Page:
Document Detail

Mating ecology of the nonpollinating fig wasps of Ficus ingens.
MedLine Citation:
PMID:  10053089     Owner:  NLM     Status:  Publisher    
The males of many fig wasps fight fatally for mating opportunities. The concentration of females in space has been proposed as one factor selecting for their aggressive behaviour. We studied the temporal distribution of receptive females to obtain a clearer impression of the operational sex ratio in figs. Females of nonpollinating species emerged from figs over a protracted period of time and this resulted in an extremely male-biased operational sex ratio, conducive to extreme fighting. Since there were so few receptive females at any one time, a male could defend an eclosing female. Consequently, the largest, Otitesella longicauda male in a fig had a much higher mating success than smaller males. This suggests that larger males have a larger fitness advantage than larger females and a Trivers-Willard effect could have important implications for sex allocation. Apterous and seemingly nondispersing males routinely left their figs. Such dispersal can affect both (1) sex allocation by reducing the degree of local mate competition between brothers and (2) male dimorphism by reducing the mating opportunities of males with a dispersing morphology. We show that the wingless digitata males of the Otitesella digitata species group disperse on to leaves close to their natal fig. An extremely male-biased sex ratio resulted in almost all O. longicauda females being mated. These findings suggest that the classical concept of the fig wasp mating system is too simplistic and that important assumptions of sex allocation models are violated. Copyright 1999 The Association for the Study of Animal Behaviour.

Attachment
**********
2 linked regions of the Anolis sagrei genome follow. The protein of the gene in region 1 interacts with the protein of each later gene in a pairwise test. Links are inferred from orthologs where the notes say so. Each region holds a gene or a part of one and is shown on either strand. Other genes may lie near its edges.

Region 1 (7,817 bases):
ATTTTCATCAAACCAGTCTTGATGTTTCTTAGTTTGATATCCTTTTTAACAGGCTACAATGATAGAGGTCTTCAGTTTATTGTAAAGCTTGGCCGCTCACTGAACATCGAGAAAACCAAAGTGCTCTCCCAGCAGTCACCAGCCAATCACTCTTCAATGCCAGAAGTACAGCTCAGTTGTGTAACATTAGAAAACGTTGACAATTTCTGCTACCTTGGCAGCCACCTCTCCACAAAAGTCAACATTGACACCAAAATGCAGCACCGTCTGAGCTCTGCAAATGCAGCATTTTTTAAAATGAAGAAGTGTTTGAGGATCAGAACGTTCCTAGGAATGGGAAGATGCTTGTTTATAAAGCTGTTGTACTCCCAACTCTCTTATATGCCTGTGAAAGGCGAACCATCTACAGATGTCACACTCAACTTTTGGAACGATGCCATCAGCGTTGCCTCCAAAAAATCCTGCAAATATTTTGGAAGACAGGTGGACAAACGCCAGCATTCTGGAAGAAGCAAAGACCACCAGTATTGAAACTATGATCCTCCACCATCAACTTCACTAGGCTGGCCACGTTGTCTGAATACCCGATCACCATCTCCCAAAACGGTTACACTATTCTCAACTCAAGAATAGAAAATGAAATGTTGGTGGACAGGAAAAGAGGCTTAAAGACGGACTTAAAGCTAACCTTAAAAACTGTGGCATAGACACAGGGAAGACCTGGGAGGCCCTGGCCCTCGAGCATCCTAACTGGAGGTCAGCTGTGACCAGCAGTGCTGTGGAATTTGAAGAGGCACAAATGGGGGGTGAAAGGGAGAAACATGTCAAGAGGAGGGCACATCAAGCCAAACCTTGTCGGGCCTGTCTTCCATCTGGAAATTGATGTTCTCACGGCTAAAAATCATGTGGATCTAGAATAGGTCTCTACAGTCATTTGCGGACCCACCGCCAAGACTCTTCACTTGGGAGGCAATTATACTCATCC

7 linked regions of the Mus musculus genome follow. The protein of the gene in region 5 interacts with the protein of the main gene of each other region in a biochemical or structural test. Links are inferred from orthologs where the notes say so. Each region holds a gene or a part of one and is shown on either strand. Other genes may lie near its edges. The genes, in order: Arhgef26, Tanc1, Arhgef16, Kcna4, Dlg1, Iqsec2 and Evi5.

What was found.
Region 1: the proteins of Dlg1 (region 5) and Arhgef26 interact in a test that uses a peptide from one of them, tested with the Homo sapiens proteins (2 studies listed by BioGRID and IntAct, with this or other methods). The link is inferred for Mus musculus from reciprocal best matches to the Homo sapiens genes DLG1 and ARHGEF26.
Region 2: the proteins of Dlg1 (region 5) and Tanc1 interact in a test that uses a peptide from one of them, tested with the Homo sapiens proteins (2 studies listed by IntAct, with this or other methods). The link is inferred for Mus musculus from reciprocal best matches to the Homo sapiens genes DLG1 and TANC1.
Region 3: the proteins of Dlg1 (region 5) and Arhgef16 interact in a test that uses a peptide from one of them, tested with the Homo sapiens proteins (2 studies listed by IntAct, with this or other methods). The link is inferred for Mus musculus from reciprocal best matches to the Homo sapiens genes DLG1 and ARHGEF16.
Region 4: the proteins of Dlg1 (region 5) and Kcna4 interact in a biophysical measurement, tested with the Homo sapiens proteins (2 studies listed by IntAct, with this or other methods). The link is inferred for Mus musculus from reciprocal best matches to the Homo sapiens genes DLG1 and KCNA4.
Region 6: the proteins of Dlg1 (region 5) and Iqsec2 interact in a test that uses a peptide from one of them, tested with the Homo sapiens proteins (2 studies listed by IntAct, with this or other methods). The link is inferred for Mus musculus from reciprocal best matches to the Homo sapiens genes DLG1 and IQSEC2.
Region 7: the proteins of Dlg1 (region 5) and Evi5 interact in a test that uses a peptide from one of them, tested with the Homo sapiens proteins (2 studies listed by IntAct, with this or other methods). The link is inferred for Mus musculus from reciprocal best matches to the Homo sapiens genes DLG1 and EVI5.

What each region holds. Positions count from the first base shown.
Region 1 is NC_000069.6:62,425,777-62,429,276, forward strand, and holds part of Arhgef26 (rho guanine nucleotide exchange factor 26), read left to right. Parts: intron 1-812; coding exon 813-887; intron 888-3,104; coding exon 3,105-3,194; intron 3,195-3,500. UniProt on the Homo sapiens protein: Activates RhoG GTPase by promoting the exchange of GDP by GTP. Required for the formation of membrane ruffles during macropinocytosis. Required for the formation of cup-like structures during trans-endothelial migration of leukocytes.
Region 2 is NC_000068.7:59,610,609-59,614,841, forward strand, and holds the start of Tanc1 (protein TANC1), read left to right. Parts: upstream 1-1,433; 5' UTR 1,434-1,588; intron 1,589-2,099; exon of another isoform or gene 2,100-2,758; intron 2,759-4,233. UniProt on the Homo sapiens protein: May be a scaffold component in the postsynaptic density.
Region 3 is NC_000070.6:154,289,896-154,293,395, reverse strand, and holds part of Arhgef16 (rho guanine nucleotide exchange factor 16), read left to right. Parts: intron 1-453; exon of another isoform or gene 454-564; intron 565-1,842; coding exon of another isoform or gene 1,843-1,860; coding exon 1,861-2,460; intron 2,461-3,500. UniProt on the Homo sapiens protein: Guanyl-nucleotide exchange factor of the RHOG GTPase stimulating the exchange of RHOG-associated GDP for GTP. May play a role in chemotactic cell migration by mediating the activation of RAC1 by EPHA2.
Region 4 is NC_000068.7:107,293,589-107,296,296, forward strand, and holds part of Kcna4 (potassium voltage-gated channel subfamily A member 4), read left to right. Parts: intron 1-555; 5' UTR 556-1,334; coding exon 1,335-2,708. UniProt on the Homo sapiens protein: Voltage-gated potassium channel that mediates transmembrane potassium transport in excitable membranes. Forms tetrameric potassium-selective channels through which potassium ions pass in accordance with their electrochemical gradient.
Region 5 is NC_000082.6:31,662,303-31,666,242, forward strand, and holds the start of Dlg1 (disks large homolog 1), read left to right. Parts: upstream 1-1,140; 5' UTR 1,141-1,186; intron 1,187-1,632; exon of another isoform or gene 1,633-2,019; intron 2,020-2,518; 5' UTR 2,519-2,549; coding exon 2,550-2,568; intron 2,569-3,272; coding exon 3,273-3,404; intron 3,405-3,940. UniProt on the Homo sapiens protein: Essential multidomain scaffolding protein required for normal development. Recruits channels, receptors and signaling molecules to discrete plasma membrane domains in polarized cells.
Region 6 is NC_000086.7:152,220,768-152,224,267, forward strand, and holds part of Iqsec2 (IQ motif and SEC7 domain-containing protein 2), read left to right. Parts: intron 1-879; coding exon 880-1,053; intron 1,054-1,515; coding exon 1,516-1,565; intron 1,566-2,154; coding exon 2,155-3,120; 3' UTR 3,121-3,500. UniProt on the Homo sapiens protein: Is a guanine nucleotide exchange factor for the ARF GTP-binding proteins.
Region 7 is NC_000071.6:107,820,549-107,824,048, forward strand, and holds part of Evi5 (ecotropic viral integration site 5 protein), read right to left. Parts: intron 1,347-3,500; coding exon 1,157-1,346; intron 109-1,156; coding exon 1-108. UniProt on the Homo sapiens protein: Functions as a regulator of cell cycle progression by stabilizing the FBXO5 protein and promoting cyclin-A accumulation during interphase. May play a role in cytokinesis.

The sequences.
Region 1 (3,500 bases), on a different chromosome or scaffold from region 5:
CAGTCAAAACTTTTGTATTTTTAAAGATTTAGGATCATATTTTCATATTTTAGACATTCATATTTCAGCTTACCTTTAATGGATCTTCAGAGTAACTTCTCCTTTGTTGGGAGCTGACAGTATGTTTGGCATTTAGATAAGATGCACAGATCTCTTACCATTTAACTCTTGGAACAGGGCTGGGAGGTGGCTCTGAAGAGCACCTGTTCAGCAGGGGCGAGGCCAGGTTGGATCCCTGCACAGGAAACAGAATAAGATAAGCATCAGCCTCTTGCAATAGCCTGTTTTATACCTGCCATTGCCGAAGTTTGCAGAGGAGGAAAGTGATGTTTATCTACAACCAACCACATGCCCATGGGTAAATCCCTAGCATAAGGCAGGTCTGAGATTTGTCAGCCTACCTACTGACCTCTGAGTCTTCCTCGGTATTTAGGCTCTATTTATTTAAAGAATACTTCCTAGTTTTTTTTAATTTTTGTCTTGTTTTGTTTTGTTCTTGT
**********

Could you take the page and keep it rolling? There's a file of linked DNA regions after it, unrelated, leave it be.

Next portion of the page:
Greeff; Ferguson
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Publication Detail:
Journal Detail:
Title:  Animal behaviour     Volume:  57     ISSN:  0003-3472     ISO Abbreviation:  Anim Behav     Publication Date:  1999 Jan 
Date Detail:
Created Date:  1999-03-03     Completed Date:  -     Revised Date:  -    
Medline Journal Info:
Nlm Unique ID:  0376746     Medline TA:  Anim Behav     Country:  -    
Other Details:
Languages:  ENG     Pagination:  215-222     Citation Subset:  -    
Department of Zoology and Entomology, University of Pretoria
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